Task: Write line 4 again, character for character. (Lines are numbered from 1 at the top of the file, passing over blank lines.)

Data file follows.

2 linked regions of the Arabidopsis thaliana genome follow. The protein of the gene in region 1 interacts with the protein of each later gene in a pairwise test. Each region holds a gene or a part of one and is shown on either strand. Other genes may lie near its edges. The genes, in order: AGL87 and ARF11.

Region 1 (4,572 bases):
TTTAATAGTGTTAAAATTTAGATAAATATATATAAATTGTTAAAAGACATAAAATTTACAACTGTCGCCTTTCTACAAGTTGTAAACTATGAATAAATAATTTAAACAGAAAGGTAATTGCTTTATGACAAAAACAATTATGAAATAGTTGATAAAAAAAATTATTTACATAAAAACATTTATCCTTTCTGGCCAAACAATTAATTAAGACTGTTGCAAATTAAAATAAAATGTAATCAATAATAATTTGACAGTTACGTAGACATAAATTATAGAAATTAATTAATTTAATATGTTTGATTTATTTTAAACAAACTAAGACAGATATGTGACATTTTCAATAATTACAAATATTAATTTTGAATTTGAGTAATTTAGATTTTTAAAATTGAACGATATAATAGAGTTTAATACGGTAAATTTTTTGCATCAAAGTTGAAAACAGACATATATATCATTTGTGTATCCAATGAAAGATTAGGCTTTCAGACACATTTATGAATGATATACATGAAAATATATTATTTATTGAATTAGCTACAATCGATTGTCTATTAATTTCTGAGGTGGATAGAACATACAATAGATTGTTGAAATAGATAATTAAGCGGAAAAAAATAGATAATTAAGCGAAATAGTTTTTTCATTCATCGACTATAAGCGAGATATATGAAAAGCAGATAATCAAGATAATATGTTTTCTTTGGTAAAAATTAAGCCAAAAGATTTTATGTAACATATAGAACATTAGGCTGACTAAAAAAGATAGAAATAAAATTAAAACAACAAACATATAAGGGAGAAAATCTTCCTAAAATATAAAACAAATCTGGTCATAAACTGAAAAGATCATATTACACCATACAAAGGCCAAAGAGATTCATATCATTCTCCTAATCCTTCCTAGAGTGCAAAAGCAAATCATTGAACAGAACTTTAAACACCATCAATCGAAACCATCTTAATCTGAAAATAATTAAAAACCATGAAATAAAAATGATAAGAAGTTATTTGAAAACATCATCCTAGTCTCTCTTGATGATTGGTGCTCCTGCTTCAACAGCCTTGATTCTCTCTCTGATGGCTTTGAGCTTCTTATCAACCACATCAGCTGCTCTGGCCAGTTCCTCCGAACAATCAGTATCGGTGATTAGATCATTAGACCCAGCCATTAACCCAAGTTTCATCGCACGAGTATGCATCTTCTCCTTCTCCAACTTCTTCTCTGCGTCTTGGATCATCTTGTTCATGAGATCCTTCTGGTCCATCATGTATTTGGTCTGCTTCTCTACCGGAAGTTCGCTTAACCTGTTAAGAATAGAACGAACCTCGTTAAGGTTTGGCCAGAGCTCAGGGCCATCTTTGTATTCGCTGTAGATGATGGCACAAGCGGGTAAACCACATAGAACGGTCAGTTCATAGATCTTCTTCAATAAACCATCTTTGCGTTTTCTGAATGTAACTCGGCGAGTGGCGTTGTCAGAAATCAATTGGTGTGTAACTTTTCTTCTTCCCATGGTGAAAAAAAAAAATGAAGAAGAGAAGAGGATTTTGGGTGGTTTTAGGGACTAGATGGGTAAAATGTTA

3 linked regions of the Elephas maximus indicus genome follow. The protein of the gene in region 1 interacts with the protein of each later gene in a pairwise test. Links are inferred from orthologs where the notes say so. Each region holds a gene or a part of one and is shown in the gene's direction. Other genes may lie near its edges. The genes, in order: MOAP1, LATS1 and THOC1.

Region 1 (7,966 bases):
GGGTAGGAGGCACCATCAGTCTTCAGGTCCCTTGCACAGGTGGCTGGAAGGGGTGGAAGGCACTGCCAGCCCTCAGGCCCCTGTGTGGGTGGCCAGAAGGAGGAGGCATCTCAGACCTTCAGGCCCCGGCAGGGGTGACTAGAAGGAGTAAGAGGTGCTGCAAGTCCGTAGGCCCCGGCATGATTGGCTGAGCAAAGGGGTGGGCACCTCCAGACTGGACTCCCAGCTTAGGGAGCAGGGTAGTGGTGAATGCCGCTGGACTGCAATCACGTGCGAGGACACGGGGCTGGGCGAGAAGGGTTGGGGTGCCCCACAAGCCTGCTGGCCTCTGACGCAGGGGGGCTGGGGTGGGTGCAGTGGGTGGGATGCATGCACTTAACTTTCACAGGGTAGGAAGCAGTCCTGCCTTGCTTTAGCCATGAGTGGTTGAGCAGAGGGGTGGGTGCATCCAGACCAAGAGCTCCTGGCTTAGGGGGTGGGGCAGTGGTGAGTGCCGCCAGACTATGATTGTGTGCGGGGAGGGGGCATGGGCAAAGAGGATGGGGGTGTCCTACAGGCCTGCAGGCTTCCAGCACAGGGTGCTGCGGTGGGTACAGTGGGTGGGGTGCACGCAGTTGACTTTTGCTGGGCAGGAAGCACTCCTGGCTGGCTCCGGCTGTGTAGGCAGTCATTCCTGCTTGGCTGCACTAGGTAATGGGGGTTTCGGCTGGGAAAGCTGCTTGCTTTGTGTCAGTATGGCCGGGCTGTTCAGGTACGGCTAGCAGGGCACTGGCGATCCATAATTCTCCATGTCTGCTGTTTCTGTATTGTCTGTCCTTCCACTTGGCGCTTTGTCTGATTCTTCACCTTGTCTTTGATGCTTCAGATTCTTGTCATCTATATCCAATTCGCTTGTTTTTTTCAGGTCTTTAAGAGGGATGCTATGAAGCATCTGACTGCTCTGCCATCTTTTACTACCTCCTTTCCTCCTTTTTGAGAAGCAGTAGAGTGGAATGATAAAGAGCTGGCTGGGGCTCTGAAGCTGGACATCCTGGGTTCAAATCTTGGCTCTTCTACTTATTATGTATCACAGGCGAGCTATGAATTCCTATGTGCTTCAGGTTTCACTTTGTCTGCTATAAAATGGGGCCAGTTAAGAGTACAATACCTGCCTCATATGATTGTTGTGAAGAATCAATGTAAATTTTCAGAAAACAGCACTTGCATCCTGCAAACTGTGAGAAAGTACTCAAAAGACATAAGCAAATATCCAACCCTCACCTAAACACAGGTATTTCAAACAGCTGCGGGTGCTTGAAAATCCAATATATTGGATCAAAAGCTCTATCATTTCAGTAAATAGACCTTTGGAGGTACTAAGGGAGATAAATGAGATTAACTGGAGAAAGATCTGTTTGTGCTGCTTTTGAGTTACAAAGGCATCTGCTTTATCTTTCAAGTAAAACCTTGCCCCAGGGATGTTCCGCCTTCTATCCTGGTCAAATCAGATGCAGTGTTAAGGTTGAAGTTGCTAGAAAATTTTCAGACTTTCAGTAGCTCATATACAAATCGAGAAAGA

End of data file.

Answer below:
3 linked regions of the Elephas maximus indicus genome follow. The protein of the gene in region 1 interacts with the protein of each later gene in a pairwise test. Links are inferred from orthologs where the notes say so. Each region holds a gene or a part of one and is shown in the gene's direction. Other genes may lie near its edges. The genes, in order: MOAP1, LATS1 and THOC1.